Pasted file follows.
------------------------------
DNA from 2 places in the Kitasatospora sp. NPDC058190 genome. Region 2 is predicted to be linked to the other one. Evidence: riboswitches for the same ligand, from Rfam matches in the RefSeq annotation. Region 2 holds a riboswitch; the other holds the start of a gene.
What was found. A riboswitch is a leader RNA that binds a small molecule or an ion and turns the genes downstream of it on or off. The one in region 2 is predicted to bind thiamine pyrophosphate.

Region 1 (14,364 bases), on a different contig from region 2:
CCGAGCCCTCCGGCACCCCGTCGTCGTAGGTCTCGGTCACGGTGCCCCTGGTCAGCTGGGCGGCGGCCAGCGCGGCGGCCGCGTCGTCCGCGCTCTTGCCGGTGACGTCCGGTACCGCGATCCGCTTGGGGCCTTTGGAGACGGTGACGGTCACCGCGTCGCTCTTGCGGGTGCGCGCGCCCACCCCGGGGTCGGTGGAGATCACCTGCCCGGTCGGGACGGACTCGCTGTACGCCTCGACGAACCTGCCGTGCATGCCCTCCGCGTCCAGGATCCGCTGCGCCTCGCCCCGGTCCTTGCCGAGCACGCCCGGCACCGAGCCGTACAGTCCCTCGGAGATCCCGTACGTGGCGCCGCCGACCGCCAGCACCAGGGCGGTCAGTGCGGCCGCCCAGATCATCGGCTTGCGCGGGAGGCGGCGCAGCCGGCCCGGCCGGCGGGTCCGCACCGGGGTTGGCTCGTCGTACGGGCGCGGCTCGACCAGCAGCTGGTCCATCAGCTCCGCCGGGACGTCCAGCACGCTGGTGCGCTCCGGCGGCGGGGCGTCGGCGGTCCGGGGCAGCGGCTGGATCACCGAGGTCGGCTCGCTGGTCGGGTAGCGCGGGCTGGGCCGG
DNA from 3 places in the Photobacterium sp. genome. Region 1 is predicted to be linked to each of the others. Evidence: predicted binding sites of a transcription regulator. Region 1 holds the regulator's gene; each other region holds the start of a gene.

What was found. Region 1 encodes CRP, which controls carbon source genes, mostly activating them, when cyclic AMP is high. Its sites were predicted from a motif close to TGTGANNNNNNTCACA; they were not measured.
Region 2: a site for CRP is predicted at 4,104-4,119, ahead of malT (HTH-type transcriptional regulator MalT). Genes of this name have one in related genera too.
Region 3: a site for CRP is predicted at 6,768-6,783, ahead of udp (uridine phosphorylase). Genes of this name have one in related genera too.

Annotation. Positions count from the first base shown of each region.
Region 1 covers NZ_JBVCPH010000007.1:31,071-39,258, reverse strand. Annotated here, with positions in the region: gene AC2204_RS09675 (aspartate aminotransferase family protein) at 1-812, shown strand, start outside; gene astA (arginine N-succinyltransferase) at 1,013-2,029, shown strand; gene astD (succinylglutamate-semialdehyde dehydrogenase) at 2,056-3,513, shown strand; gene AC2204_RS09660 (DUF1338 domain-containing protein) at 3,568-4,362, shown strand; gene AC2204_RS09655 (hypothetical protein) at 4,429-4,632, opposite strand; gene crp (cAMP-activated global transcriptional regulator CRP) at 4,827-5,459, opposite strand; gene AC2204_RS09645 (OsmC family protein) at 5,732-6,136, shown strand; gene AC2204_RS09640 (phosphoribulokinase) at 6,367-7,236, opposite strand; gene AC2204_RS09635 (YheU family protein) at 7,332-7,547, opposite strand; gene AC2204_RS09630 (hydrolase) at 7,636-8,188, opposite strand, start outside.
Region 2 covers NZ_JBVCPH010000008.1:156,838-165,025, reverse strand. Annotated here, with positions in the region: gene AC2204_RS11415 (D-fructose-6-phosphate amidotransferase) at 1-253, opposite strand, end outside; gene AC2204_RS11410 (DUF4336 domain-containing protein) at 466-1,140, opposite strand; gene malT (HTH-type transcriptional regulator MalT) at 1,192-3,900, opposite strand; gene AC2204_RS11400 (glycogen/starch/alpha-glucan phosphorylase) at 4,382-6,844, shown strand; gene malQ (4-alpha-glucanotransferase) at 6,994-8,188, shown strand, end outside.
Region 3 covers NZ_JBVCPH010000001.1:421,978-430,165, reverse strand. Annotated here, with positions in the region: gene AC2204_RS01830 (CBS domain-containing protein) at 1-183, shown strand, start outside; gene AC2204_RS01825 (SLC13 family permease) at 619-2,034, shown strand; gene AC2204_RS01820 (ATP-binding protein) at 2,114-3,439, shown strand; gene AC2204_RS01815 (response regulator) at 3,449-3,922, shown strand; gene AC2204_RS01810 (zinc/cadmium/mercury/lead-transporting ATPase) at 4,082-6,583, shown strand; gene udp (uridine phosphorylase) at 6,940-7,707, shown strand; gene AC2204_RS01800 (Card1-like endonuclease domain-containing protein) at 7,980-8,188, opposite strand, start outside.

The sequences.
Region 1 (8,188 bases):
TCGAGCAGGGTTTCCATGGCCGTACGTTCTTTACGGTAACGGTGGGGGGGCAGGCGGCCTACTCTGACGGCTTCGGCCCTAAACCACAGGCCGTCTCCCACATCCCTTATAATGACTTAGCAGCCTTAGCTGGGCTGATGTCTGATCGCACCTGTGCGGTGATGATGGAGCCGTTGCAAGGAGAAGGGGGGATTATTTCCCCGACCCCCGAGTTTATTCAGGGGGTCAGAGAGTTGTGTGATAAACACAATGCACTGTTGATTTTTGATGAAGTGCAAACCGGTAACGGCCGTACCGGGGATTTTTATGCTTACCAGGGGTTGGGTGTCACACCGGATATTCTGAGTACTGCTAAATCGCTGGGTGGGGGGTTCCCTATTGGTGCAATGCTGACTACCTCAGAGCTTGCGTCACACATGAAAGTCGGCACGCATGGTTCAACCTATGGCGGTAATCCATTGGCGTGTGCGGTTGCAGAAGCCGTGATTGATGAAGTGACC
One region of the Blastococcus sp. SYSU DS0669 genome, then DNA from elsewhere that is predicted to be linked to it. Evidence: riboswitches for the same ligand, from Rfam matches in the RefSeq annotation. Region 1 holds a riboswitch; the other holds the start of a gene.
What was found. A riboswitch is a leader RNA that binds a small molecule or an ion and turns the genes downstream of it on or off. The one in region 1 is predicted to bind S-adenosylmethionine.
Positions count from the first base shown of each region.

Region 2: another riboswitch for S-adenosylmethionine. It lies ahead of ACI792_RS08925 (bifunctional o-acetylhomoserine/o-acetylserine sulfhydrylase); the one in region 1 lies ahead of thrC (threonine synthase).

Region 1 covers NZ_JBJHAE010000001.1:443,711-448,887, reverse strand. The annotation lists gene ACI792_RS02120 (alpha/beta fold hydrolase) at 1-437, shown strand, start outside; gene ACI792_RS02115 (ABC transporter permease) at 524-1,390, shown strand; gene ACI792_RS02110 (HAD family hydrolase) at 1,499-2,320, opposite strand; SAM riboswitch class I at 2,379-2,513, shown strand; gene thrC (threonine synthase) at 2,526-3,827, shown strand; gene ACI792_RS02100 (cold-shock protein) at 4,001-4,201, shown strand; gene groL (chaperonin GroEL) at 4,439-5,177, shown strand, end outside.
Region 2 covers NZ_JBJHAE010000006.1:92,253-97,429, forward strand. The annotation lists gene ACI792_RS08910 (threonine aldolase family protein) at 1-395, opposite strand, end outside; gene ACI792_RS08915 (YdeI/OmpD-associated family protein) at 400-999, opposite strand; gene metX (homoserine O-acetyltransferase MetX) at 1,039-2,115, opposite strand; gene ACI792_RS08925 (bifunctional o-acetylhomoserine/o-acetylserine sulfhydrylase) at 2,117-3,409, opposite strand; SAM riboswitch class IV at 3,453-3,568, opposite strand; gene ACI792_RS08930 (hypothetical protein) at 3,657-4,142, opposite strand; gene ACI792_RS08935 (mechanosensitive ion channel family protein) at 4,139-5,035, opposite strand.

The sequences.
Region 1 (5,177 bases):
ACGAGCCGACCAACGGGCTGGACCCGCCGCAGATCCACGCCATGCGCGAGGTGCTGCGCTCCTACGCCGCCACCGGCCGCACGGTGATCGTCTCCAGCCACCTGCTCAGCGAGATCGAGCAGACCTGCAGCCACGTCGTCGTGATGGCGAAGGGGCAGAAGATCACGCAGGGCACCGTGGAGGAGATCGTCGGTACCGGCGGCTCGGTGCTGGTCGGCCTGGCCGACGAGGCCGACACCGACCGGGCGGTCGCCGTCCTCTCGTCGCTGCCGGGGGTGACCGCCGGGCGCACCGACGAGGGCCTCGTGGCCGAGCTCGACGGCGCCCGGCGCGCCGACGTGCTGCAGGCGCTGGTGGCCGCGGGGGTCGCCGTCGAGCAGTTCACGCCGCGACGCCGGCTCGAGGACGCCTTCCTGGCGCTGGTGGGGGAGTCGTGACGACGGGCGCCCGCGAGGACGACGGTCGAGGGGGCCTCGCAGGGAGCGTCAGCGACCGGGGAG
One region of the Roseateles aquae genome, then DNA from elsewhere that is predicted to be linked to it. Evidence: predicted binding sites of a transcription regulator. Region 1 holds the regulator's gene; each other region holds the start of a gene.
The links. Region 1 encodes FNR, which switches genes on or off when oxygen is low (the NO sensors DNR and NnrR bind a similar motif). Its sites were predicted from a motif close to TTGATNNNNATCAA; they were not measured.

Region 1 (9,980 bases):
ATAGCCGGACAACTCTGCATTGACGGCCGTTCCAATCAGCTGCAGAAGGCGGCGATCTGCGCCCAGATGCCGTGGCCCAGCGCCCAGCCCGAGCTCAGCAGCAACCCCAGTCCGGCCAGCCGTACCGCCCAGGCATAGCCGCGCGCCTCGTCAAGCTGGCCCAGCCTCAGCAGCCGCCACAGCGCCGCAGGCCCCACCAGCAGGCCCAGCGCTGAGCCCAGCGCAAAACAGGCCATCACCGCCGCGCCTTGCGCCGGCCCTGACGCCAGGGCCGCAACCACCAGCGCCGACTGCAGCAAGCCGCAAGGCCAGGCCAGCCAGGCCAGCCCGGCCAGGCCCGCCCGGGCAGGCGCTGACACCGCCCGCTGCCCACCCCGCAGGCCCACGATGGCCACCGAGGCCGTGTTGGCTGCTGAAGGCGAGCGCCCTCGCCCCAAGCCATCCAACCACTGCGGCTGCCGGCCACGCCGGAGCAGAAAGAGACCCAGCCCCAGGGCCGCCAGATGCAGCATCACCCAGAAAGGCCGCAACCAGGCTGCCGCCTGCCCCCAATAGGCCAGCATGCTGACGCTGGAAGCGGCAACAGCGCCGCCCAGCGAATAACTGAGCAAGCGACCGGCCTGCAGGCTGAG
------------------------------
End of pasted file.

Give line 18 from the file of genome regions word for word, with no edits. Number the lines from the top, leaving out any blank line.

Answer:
Positions count from the first base shown of each region.